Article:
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DEFINED BENEFIT

Southern Co., FirstEnergy power up $1.96 billion in pension contributions in 2016

Southern Co., Atlanta, and FirstEnergy Corp., Akron, Ohio, disclosed large 2016 pension contributions in their 10-K filings this week.

Southern Co. contributed a total of $1.076 billion to its pension plan in 2016, the company’s 10-K filing Wednesday with the Securities and Exchange Commission disclosed.

Of that total, $900 million came as a voluntary contribution by “the traditional electric operating companies and certain other subsidiaries” on Dec. 19, the filing said. There is no expected contribution in 2017.

As of Dec. 31, pension plan assets totaled $11.6 billion, while projected benefit obligations totaled $12.4 billion, for a funding ratio of 93.5%, up from 87.6% the previous year, according to the 10-K filing.

Southern Co.’s asset allocation as of Dec. 31 was 40% domestic equity, 31% fixed income, 21% international equity, 5% real estate, 2% private equity and 1% special situations.

FirstEnergy contributed a total of $882 million to its pension plans in 2016, the company disclosed in its 10-K on Tuesday.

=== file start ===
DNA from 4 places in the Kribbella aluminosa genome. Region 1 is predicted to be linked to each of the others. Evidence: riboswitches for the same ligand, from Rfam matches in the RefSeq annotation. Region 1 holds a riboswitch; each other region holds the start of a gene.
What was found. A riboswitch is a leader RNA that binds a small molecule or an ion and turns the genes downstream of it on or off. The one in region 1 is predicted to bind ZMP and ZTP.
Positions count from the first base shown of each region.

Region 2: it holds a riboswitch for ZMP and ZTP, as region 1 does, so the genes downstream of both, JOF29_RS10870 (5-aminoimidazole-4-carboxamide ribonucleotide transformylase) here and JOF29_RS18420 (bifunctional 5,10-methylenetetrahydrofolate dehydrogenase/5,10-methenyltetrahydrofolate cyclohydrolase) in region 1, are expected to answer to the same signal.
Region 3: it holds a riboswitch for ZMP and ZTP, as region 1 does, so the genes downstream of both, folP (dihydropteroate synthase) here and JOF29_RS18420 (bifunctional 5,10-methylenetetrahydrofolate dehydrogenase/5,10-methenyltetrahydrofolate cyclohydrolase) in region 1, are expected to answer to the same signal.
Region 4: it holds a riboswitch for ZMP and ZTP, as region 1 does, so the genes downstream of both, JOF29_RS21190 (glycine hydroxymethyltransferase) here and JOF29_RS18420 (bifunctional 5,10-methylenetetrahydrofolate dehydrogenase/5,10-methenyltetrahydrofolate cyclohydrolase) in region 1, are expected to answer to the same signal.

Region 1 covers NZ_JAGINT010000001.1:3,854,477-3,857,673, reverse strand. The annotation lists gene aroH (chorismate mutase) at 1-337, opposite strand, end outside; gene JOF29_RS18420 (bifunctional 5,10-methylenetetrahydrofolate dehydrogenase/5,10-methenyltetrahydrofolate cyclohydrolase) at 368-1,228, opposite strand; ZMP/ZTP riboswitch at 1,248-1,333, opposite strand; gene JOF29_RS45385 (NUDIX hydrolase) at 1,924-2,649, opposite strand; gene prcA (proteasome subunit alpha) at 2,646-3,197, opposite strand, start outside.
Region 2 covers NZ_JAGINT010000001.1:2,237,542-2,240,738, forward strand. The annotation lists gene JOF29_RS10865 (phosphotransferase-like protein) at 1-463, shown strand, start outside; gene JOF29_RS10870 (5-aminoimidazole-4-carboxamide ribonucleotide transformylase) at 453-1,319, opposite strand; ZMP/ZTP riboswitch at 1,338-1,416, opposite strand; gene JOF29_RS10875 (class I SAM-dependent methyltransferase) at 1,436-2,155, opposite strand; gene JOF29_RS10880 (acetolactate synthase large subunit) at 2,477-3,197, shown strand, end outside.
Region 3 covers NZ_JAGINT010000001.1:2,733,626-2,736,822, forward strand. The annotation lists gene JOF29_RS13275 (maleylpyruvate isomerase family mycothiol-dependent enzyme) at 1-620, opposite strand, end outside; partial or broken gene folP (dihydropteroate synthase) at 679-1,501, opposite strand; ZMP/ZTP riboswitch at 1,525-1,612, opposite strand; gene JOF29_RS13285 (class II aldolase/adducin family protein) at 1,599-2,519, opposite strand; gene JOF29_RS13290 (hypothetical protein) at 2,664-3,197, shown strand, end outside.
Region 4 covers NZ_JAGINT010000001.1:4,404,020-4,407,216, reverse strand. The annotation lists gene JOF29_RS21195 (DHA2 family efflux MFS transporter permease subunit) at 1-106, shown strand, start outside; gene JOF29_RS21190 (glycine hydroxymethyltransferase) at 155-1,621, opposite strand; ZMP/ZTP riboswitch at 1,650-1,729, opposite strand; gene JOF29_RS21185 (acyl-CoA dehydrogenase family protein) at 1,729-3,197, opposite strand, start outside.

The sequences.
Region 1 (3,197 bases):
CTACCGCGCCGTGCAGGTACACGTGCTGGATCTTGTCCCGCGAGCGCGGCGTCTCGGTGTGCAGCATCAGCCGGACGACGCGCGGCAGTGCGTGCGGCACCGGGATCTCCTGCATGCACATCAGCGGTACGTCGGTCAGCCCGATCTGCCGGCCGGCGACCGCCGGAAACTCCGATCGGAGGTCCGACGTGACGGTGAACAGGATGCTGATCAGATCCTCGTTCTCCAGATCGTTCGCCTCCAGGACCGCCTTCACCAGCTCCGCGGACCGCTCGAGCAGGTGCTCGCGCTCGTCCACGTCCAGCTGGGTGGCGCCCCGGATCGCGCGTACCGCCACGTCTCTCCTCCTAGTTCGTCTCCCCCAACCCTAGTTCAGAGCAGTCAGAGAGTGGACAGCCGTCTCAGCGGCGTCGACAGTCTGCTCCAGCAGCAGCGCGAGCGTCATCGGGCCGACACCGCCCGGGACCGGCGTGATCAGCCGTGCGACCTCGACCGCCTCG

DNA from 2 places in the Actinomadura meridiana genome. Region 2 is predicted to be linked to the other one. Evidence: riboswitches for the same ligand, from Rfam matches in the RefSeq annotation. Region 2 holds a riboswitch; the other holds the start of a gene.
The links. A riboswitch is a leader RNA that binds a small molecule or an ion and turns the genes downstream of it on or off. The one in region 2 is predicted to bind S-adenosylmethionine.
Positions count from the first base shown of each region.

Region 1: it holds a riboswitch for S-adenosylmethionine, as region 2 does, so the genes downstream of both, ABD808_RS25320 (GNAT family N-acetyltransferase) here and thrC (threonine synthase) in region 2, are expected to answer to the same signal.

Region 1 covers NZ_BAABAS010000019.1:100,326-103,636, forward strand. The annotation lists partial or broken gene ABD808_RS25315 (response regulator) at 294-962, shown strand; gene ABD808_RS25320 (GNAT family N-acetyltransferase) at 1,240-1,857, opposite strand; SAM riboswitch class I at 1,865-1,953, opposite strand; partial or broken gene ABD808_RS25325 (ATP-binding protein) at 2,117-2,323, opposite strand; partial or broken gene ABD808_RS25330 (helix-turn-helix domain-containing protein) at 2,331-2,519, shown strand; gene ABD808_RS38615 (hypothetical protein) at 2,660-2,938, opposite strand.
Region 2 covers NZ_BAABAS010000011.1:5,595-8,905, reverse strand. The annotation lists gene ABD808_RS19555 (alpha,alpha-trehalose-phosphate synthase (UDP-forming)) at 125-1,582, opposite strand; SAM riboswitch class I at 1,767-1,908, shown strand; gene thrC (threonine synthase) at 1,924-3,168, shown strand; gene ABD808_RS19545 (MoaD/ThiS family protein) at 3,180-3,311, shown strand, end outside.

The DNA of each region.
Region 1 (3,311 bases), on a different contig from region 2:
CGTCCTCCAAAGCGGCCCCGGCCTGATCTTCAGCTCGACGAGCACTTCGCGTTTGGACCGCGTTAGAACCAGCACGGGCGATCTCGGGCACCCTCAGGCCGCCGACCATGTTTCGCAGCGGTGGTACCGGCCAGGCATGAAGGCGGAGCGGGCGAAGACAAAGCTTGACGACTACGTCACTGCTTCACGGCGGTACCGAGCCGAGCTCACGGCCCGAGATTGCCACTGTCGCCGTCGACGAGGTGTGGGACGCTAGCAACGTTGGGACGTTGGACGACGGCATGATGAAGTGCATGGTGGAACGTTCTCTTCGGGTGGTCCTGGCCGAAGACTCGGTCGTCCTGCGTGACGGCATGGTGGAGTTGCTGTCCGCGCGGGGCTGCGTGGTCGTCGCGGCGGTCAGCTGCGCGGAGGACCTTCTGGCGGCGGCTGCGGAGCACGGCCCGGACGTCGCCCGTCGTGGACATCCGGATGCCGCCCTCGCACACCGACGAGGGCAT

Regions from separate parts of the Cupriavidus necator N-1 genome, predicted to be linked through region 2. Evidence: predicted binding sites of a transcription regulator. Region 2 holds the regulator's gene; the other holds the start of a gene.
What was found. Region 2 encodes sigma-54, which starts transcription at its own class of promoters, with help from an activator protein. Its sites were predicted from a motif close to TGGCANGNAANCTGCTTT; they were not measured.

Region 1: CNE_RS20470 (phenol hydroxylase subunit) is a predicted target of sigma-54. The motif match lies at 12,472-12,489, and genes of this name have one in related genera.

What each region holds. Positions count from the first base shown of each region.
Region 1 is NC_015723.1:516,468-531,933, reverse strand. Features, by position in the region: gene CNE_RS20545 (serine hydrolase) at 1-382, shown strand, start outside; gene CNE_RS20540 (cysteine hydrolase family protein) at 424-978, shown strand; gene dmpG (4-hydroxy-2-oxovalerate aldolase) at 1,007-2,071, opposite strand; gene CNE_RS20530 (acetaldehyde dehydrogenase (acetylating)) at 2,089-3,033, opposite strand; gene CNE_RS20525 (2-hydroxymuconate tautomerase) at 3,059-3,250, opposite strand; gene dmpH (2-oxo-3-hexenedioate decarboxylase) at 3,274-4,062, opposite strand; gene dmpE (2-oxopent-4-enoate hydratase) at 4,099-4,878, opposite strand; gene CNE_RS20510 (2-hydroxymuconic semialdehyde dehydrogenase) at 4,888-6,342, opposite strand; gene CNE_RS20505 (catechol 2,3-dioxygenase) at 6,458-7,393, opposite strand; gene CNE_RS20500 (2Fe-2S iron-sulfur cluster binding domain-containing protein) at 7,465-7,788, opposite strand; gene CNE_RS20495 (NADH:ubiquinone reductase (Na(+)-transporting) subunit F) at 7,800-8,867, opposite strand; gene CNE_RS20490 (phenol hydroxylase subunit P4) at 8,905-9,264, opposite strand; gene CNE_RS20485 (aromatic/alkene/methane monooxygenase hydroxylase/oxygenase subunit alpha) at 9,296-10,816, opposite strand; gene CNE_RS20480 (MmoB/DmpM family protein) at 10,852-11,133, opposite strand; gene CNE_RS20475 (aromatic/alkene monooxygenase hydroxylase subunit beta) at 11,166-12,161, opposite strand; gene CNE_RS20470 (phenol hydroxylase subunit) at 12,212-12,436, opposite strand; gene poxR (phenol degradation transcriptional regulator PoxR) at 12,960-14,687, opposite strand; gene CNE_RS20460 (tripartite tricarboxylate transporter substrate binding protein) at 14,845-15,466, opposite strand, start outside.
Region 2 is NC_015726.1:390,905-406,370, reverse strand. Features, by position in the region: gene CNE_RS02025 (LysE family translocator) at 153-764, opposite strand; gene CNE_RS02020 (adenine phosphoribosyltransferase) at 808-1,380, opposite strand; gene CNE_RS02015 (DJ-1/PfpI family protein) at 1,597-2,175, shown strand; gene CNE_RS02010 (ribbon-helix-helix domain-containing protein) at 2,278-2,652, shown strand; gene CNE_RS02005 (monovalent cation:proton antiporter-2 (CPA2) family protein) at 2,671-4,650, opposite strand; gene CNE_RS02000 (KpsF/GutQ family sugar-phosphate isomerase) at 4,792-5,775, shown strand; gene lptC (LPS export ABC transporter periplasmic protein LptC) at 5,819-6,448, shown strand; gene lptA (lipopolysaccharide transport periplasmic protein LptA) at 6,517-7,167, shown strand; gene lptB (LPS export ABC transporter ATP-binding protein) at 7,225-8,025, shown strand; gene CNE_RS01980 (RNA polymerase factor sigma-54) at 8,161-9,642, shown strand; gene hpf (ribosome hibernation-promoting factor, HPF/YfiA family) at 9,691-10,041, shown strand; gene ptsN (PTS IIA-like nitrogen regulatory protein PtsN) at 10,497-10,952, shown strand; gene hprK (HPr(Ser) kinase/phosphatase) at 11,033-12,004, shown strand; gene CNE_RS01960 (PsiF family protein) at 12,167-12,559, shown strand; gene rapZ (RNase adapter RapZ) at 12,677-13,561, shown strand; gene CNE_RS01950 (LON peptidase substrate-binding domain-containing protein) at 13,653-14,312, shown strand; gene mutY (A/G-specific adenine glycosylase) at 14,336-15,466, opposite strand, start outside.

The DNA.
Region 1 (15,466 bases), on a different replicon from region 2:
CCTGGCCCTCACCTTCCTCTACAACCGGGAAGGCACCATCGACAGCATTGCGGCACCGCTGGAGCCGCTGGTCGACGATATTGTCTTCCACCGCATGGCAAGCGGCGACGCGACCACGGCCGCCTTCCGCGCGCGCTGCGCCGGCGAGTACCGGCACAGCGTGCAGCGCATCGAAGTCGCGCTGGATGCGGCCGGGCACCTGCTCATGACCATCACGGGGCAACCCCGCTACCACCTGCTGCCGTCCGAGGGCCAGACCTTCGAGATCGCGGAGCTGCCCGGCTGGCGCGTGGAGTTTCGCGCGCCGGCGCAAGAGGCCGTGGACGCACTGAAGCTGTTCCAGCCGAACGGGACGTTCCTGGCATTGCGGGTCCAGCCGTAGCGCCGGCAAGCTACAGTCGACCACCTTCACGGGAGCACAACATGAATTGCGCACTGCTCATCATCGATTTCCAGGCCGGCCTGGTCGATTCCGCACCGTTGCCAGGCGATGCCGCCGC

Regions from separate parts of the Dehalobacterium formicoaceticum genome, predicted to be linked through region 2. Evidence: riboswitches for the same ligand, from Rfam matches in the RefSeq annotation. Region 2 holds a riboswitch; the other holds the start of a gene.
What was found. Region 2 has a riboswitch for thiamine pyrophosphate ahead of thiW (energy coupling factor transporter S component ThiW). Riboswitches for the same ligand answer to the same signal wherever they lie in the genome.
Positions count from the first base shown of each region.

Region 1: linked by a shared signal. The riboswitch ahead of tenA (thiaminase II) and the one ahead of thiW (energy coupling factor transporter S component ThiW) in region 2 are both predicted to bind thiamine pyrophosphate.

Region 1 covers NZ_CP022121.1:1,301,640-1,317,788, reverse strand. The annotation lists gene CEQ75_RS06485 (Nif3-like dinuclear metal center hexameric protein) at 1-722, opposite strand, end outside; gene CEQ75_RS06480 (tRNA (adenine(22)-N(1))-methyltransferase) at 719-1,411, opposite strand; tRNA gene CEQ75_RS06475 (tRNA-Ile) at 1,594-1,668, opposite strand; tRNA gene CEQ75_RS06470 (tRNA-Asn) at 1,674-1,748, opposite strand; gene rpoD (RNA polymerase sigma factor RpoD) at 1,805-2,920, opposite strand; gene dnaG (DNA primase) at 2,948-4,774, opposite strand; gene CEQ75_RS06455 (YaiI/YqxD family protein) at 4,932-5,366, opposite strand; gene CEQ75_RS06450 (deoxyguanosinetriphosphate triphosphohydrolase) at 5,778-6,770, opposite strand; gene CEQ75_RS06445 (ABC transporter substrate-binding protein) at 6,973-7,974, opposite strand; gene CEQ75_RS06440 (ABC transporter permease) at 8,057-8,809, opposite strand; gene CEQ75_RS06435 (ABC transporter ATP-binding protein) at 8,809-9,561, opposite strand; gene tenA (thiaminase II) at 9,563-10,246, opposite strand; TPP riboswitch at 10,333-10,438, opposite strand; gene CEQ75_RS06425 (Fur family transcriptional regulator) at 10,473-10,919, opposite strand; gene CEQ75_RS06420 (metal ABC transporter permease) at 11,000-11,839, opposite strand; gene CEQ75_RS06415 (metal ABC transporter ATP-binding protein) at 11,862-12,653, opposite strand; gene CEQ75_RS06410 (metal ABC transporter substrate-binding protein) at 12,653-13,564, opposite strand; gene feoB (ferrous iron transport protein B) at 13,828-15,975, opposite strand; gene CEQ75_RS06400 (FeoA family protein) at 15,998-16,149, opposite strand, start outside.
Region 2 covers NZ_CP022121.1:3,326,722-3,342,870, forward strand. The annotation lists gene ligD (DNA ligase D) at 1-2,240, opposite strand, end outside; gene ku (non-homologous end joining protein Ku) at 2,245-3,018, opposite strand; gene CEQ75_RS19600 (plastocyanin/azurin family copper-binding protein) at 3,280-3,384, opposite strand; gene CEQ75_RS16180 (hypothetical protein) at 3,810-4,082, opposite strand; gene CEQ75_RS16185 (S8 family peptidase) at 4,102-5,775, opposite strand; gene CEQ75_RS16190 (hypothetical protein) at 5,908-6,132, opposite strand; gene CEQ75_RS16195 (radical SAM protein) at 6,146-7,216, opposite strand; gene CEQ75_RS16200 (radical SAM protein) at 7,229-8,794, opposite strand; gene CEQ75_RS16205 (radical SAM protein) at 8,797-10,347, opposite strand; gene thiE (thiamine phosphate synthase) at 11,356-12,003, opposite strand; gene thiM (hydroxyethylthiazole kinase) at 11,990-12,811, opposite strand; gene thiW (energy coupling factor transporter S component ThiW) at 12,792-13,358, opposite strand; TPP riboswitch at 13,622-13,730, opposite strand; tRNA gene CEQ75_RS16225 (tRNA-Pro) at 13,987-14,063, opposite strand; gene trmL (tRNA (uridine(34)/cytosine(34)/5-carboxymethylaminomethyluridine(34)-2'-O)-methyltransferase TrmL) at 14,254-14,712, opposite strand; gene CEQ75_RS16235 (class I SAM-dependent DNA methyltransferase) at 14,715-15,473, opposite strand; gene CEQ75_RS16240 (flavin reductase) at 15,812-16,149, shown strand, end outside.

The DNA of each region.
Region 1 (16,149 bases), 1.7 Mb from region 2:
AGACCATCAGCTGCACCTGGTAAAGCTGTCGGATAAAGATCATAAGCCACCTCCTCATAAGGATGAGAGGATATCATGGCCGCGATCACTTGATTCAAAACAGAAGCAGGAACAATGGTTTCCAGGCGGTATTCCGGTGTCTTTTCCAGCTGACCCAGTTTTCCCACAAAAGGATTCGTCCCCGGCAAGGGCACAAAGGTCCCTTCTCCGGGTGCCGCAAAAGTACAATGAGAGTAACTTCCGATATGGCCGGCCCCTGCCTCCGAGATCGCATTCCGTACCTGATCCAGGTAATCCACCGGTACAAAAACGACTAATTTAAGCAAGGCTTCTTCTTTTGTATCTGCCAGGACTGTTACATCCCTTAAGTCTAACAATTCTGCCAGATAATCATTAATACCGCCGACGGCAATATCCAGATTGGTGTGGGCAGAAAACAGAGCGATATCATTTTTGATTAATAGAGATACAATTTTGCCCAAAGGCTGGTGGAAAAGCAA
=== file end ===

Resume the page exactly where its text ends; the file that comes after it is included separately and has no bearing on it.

The amount exceeded the minimum funding requirement of $382 million for the year by $500 million, the latter amount of which the company contributed in the form of FirstEnergy common stock in December. FirstEnergy said in the filing that it made the larger contribution to address funding obligations for future years.

In its 10-K filing for 2015, FirstEnergy had said the minimum funding required contributions for 2017 and 2018 were going to be $439 million and $682 million, respectively.

As of Dec. 31, pension plan assets totaled $6.21 billion, while projected benefit obligations totaled $9.43 billion, for a funding ratio of 65.9%, an improvement over the previous year’s funding ratio of 58.8%. The company’s discount rate dropped to 4.25% in 2016 from 4.5% the year before.

The asset allocation as of Dec. 31 was 27% international equity, 20% corporate bonds, 17% domestic equity, 10% real estate, 8% hedge funds, 8% cash and short-term securities, 6% high-yield debt, and 2% each government bonds and mortgage-backed securities.